Images of fossilized raindrops analyzed by the Som et al. study.
Clues from Trace Elements
VPL members have led the field in understanding how trace elements leave big clues about the ancient planet’s environment. A spike in selenium weathering support a brief “whiff” of oxygen during the Archean prior to the “Great Oxygenation Event” (Stüeken et al 2015d). This has implications for atmospheric chemistry, continental weathering, and the chemistry of the oceans at the time. This has led to work on the ability of selenium to participate in novel biosignatures species and participate in a global selenium cycle (Stüeken et al 2015b). A vitally important trace element for life on Earth is phosphorous, and research involving VPL member R. Buick reports on the occurrence of phosphite in Archean marine carbonates, suggesting that this species was an abundant component of the oceans before 3.5 billion years ago (Pasek et al 2013). VPL members have also been involved with important work considering sulfur isotopes as indicators of past environments, particularly in respect to possible Archean hazy intervals (Kurzweil et al 2013, Farquhar et al 2013, Claire et al 2014 Izon et al 2015).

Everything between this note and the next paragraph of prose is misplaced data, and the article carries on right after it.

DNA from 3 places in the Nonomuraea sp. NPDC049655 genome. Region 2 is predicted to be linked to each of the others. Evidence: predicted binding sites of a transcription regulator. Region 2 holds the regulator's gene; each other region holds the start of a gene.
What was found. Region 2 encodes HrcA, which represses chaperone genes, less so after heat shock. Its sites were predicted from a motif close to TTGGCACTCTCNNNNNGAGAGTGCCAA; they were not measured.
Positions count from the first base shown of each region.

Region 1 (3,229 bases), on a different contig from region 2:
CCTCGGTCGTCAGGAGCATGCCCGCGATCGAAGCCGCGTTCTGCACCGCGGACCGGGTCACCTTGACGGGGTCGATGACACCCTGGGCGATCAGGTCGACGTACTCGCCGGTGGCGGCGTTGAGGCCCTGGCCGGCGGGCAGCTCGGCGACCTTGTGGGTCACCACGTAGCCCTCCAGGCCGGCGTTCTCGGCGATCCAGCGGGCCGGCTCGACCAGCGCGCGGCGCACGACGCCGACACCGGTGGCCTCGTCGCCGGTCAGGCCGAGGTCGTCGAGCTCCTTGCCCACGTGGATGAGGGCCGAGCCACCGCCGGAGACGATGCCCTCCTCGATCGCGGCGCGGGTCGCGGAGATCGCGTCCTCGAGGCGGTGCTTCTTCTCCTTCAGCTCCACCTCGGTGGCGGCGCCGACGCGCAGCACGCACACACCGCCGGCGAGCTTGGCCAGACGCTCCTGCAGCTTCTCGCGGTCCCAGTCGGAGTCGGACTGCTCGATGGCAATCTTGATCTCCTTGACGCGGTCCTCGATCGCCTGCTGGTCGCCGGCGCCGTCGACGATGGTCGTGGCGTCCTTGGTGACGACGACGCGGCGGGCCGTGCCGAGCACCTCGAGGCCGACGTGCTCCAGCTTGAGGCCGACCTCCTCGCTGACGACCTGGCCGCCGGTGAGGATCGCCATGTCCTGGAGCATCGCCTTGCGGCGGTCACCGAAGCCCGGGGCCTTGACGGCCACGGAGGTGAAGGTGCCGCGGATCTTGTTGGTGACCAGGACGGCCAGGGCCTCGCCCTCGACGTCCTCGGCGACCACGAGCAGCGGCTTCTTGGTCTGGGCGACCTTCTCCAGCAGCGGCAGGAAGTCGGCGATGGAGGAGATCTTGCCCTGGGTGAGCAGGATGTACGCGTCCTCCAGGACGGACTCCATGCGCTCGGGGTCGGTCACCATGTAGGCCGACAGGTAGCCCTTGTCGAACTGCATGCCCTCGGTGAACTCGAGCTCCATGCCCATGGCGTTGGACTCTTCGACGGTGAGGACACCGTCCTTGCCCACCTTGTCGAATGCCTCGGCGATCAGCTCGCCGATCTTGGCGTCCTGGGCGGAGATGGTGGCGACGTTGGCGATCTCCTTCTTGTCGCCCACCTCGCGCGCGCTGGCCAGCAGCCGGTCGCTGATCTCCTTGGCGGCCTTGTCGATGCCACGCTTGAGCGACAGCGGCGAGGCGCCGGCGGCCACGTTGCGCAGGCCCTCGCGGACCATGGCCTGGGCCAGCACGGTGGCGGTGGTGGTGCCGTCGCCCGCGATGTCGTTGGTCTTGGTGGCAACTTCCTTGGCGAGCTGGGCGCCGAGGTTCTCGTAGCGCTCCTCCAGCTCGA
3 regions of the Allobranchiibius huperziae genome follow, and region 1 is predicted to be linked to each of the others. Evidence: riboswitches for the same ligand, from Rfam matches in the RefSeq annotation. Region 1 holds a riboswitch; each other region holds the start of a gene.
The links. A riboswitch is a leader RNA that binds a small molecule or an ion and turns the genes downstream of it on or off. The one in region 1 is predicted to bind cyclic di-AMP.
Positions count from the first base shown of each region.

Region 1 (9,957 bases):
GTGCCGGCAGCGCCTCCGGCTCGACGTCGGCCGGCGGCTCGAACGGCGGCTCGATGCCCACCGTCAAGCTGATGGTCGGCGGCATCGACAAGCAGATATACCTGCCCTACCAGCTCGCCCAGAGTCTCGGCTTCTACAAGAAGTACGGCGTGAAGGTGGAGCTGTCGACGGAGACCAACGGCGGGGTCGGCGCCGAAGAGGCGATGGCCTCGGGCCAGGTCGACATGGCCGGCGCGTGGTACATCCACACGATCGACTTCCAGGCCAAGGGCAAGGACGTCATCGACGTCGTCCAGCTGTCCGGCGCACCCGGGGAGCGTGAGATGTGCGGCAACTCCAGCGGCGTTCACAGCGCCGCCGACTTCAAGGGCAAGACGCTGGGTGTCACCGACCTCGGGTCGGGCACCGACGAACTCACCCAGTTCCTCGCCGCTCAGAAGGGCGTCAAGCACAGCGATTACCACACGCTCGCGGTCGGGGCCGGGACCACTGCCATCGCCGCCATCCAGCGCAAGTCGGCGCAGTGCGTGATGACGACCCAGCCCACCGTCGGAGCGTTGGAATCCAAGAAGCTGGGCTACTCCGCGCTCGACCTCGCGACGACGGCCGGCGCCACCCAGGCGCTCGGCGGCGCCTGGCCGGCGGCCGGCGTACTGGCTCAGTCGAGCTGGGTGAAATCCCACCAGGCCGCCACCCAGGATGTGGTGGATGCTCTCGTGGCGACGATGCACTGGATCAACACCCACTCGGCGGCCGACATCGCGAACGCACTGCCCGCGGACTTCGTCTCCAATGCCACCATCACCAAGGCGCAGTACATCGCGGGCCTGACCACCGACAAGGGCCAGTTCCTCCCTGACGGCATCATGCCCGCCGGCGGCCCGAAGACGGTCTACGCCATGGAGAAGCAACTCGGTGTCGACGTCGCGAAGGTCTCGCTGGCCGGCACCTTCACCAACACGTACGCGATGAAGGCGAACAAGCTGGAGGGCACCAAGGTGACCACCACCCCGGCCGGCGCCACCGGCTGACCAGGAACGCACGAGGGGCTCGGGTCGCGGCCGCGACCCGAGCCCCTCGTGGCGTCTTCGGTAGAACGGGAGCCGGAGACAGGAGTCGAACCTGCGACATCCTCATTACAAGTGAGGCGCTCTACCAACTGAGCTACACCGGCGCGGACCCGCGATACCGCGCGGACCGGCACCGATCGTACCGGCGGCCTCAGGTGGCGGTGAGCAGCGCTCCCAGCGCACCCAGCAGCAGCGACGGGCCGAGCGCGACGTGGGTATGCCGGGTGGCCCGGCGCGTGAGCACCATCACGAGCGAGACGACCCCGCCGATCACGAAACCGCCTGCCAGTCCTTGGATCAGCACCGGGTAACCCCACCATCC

A schematic of the proposed selenium cycle from Stüeken et al 2015.
The Role of Clouds in Early Earth Climate
The team published two papers (Goldblatt and Zahnle, 2011a and 2011b) that studied the effects of clouds on the early Earth’s climate. This is relevant to the "faint young sun paradox,” which is the juxtaposition of expectations that the sun was dimmer early in Earth's history with geological evidence for a climate at least as warm as today's. One of the largest uncertainties in models of this time is clouds which could have caused either warming or cooling on early Earth. We conducted a major parametric study, in which we fully explored the phase space of changing clouds, understanding their radiative forcing and allowing objective evaluation of the forcing from various hypothesized changes to clouds (Goldblatt and Zahnle, 2011a). For example, we responded rapidly (Goldblatt and Zahnle, 2011b) to a high profile proposal by Rosing et al. (2010) that less low cloud would resolve the faint young sun paradox, showing that this was not quantitatively plausible. We also showed that a long-standing assumption in early Earth climate models that clouds could be neglected from the atmosphere and replaced with an enhanced surface albedo leads to a systematic over-estimate of the strength of greenhouse gas forcings. A spin-off application of our work on Earth was in astronomy; we were able to show that representing clouds in brown dwarf stars as having partial coverage (cloudy and cloud free sub-columns in a single-column model) gave a much better fit to observed spectra than existing models (Marley et al., 2010).
Average cloud fraction as a function of latitude in the Goldblatt and Zahnle (2011) model. Darker areas (closer to 100) hare more cloud coverage.